Twilight of the Idols
In the end, they just packed their bags and left. Clutching water bottles, walking slowly towards the buses aboard which they would begin the journey home, the red shirts streaming out of the besieged Government House looked more like a football team’s vanquished supporters than revolutionaries forced to surrender by a violent government crackdown. Dejected and emotionally spent, to be sure, but still walking away from it with their lives, their limbs, and their freedom. Earlier threats to the contrary notwithstanding, when their backs were against the wall their leaders simply asked them to leave. It was the right thing to do. For themselves and for the cause.
The recent wave of demonstrations had started as a stunning success for the red shirts. The series of coordinated actions that led to the spectacular debacle in Pattaya revealed an unexpected measure of discipline and organizational prowess for a movement often thought of as rudderless and unruly. Important goals were achieved. The country’s piteous Prime Minister, Abhisit Vejjajiva, was humiliated and exposed as the puppet that he is — at once so powerless as to fail to afford his illustrious guests the security civilized countries routinely guarantee them and so cowardly as to rely on a private armed militia, the blue shirts, to ambush protesters he could not get the army or the police to keep out of the area.
When the military did step in, following Sunday’s emergency decree, even the incipient crackdown appeared to bolster the red shirts. The reaction of the authorities, in particular, clearly evidenced the “double standard” their leaders had lamented all along. Reactionaries can shoot their opponents, run police officers over with their trucks, riot in front of Parliament, trash Government House, and occupy the airports for a week with the impunity characteristically accorded in Thailand to the champions of the establishment. But if you are against the bureaucrats, the aristocrats, and the generals who have run the country for the last 75 years, shattering the glass doors of a five-star hotel is all it takes to be branded an “enemy of the state.”
The luck of the red shirts turned in a mere matter of hours. By Monday afternoon, the movement’s once-buoyant leadership had effectively lost control of the situation. Supporters scattered all over Bangkok resorted to desperate measures to halt the army’s methodical advance through the capital. The height of irresponsibility was reached as red shirts commandeered LPG tankers and drove them into highly populated areas such as the Din Daeng triangle and Soi Rangnam, as if to threaten the annihilation of entire neighborhoods should the army dare to move in. To protect themselves, at least some of the red shirts had proven willing to endanger the lives of regular people — those whose interests and aspirations they ostensibly advance, those whose support is indispensable to the success of their movement. In the process, the red shirts squandered any good will the local population might have harbored towards them — reducing, for the time being, the prospects of a popular uprising to mere fancy.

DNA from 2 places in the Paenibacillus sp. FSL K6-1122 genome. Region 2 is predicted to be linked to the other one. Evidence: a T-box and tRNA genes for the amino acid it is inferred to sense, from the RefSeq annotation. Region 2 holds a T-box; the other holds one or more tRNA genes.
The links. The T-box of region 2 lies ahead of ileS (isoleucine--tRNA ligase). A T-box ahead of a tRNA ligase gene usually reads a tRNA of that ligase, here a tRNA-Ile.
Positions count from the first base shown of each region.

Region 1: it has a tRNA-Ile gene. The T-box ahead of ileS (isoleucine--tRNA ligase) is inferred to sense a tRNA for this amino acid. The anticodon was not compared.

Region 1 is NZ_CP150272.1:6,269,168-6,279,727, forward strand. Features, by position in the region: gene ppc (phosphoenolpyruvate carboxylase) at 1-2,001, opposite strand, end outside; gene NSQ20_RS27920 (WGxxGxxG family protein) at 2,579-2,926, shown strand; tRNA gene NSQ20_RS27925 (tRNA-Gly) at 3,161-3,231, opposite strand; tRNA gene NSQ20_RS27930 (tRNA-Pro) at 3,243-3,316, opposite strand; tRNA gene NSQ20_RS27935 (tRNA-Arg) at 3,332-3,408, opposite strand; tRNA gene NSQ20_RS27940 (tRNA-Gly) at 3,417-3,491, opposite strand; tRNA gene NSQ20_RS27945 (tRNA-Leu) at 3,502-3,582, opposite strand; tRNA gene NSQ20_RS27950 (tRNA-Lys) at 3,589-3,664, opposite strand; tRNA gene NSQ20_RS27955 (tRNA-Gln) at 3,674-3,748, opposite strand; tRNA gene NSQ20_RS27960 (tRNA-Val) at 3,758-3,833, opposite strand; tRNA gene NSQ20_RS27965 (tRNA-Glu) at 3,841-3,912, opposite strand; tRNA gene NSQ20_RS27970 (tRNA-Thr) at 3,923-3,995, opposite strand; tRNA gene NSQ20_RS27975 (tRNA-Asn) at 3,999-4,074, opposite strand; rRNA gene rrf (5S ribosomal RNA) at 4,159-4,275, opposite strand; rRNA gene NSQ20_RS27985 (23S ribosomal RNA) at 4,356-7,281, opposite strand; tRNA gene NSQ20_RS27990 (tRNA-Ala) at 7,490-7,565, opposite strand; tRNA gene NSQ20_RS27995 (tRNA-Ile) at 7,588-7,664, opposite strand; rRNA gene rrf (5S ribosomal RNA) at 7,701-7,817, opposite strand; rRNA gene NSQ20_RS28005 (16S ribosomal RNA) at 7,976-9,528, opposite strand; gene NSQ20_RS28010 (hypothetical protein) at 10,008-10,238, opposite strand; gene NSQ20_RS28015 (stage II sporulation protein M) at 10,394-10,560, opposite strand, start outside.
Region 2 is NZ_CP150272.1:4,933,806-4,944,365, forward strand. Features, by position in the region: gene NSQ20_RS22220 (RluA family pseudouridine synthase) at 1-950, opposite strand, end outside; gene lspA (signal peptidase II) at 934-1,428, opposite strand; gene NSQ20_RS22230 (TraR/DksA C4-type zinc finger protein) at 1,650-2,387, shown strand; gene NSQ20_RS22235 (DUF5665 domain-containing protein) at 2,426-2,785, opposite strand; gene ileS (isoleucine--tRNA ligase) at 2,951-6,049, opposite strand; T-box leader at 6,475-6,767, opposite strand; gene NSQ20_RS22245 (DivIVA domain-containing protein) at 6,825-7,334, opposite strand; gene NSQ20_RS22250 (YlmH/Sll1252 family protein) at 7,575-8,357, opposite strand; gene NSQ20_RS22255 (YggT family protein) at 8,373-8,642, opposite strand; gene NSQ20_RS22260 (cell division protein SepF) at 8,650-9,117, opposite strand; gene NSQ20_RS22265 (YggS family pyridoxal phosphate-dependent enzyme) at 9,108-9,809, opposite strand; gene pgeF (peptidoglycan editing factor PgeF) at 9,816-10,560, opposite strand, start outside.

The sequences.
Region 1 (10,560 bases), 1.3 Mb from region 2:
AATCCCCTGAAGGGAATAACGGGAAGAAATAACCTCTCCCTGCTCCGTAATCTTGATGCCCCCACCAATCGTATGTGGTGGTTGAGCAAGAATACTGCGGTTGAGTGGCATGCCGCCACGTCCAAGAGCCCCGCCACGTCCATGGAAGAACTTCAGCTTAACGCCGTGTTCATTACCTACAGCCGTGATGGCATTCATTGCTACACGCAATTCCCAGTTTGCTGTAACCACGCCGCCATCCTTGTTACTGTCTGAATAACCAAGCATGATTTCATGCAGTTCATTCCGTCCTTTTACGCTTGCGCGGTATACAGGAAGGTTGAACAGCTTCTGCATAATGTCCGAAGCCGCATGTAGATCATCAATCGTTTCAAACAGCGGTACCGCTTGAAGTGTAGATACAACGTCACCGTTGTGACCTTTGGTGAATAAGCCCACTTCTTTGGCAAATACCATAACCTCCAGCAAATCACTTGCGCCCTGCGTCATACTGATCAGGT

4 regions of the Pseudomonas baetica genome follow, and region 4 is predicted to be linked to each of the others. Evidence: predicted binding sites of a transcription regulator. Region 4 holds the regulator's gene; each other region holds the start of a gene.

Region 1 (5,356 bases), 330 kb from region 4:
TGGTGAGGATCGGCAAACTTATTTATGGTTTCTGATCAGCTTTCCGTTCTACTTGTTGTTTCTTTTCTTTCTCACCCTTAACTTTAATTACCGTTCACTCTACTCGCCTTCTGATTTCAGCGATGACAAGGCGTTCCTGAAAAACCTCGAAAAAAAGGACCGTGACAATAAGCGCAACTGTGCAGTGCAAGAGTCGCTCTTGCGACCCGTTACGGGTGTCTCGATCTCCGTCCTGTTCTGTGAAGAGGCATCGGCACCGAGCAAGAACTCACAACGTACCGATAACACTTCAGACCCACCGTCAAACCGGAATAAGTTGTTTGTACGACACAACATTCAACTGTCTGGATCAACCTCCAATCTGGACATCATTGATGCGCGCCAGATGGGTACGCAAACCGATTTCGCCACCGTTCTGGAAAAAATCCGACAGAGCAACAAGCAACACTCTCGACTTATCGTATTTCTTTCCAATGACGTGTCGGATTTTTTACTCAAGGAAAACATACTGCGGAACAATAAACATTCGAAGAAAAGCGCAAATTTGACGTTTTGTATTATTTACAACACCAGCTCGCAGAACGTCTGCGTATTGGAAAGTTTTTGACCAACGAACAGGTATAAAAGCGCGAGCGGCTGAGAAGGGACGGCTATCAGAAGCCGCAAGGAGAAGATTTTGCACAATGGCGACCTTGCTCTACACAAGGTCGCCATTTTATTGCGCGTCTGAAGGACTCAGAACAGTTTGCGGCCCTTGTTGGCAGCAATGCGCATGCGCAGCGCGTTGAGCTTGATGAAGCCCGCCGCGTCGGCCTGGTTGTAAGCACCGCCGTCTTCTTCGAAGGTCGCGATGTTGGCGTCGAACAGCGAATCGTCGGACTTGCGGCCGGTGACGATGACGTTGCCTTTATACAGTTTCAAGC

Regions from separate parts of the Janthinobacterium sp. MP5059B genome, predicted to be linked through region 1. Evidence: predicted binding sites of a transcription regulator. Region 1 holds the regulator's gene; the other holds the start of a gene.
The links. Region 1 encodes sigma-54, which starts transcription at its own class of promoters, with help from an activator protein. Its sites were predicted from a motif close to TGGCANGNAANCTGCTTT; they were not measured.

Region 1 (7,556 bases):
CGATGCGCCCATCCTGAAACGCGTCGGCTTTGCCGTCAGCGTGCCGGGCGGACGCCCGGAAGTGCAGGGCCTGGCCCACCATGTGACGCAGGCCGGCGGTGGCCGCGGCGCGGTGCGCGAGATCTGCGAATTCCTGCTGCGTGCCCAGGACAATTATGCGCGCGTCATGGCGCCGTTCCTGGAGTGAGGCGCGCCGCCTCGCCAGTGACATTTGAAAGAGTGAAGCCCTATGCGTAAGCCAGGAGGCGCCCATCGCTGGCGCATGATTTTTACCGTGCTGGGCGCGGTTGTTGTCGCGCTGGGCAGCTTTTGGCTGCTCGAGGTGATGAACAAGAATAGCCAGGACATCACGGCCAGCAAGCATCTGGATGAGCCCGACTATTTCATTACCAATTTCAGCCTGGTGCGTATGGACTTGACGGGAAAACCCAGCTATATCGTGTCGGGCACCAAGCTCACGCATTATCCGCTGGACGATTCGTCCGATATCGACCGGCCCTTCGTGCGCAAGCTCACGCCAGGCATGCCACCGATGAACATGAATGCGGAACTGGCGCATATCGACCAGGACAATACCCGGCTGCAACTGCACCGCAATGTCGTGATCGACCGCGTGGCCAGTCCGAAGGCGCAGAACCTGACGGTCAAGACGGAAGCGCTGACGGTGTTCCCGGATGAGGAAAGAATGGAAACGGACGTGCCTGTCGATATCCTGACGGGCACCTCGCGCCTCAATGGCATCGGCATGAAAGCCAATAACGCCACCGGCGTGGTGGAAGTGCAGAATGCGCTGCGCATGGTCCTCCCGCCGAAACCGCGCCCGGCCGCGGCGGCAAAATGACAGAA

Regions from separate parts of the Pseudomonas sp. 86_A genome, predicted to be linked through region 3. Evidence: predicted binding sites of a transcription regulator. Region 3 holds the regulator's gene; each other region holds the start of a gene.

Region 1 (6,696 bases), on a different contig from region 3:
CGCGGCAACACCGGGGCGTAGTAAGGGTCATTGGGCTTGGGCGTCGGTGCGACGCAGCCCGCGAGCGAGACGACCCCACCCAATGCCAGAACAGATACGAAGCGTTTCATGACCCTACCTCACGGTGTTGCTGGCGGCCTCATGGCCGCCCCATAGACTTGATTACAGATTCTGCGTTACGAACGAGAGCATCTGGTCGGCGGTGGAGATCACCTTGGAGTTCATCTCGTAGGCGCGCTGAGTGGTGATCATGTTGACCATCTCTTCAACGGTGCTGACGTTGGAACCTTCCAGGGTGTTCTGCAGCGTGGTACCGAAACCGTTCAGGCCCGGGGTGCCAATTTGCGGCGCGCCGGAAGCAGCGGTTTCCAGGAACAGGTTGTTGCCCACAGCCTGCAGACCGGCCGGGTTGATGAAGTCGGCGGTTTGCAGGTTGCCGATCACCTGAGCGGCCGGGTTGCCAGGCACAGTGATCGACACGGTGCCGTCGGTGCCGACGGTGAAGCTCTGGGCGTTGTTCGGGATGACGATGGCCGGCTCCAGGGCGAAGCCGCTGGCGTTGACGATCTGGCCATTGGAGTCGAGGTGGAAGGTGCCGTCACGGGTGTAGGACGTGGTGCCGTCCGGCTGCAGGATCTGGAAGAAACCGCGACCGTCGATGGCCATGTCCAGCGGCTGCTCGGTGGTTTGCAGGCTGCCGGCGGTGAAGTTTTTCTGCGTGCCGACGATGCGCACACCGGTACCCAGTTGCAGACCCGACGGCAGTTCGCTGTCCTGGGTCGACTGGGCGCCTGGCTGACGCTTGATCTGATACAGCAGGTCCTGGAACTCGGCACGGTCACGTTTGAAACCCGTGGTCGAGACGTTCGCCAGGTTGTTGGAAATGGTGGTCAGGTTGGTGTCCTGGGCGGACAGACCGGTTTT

As they increasingly lost control of their own supporters, the red shirts quickly succumbed to the mediatic onslaught that accompanied the regime’s crackdown. Given the military’s shameful history of repression and mass murder, it is hard to think anyone would believe a word that comes out of a Thai general’s mouth. But the government successfully disseminated its self-serving narrative nonetheless, portraying its actions as deliberate, orderly, and restrained in the face of an unwieldy terrorist mob. The servile local media eagerly obliged; the facile foreign press swallowed it hook, line, and sinker. Of course, the official version of the events was the usual pack of lies and half-truths. Photographs and video already contradict the preposterous notion that soldiers merely fired warning shots in the air, or that the weapons seen firing directly into the crowds had only been loaded with blank rounds. In the next days and weeks, we will find out just how many red shirts those blank rounds injured or killed.
By Monday afternoon, nonetheless, the red shirts had lost much of their support, their message, and their claim to “democratic” legitimacy. Their numbers vastly diminished, their resources depleted, their credibility in tatters, it would have been suicidal to lead the remaining protesters at Government House into a showdown with the army. Under the circumstances, to beat an orderly retreat was not only the right thing to do, but the smart thing to do. Thanks to its guns, its money, and whatever remains of its traditional stranglehold on the media, the old order lives on. The military and bureaucratic elites are still in charge. But, as wiser and more illustrious colleagues have noted (see here and here), it increasingly looks as if God is dead in Thailand (in the Nietzschean sense of that expression). And so those who yearn for real democratic change — those whose ideals transcend the restoration of Thaksin to an office he occupied legitimately and abused shamefully — should take heart in the recognition that the events of the last few months may have already undone decades of establishment propaganda. Old taboos are being shattered. Old myths are being destroyed. And, at long last, the iniquity of old untouchables is now being increasingly exposed to well-deserved public disgust.
The garbage removal process has only just begun.